Am I saying that people writing in the Spanish language are attacking other languages around the Spanish State? No, of course not. Let me be clear: Of Course Not. Writing is a most personal, beautiful thing, and one should write in whichever language one feels most comfortable in. It is also wonderful to see what, frankly, amounts to an explosion of creativity, artistry and fantastic literature throughout the Spanish State – written by myriad writers of multiple backgrounds, using various languages – ably supported by some of the most daring and bold independent publishing houses in the world. Indeed, I have made (and continue to make) editorial decisions in starry-eyed mimicry of some of these marvellous presses.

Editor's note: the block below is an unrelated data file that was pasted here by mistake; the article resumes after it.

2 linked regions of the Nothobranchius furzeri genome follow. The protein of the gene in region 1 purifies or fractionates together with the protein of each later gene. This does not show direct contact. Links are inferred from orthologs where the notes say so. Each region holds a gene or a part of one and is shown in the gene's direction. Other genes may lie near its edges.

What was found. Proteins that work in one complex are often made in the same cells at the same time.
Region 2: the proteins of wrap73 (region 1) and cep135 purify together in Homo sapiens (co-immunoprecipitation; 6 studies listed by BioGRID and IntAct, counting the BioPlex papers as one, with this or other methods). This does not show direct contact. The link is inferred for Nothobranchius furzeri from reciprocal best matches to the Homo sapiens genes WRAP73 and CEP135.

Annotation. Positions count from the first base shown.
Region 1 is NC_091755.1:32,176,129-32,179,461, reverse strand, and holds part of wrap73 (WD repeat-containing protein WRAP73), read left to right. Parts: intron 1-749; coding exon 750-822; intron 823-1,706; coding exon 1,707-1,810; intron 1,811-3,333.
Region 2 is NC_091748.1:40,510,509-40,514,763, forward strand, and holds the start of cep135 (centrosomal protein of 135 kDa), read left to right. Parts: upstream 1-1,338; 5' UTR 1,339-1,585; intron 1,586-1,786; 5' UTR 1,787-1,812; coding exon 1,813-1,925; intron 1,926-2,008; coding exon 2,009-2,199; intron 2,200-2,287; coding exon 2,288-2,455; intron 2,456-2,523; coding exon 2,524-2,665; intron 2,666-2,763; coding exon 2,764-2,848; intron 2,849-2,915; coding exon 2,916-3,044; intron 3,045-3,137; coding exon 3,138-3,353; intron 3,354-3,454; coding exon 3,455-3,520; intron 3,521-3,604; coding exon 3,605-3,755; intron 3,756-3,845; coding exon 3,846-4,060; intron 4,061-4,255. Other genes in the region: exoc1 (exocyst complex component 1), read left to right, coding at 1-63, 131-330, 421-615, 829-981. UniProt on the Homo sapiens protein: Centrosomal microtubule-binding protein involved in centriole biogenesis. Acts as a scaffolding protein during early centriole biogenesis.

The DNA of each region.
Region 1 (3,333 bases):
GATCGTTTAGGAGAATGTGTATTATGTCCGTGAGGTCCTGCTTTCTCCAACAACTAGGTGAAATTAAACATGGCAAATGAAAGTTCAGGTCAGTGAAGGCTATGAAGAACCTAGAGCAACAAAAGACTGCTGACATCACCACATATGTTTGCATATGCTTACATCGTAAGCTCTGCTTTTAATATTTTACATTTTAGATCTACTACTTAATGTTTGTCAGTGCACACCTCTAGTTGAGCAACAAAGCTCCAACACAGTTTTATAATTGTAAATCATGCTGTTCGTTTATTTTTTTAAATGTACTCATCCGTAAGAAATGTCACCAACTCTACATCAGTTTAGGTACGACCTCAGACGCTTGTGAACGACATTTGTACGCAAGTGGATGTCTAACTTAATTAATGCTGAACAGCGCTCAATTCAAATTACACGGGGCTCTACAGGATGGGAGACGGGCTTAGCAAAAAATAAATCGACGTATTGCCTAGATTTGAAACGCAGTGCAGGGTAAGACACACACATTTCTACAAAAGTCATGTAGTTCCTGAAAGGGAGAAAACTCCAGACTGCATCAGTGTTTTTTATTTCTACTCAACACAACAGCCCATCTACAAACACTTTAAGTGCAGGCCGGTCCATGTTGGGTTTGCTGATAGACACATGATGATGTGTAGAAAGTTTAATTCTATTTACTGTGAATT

But I think we have to be careful when we ‘nationalise’ literature. Once we start to label our literature, we run the risk of closing doors, pigeon-holing people and promoting certain ideologies and cultures over others – all of which leads to a poorer, darker, less vibrant world. So, how to move forward and remedy this? Clearly, I have no idea. That said, what I do know is that the Spanish State is currently home to some of the world’s most exciting new and veteran voices, voices that inspire in languages, both official and unofficial, throughout the peninsular. Writing fiction and non-fiction, there is a new generation of writers sharing their experiences of this new century and the economic and social difficulties we all face. It is a treasure trove of quality writing and I, as a publisher, feel like a kid in a sweetshop, just not a ‘Spanish’ sweetshop.
Douglas Suttle is a writer, translator and editor based in Catalonia. As well as writing for several newspapers and magazines throughout Europe, he ...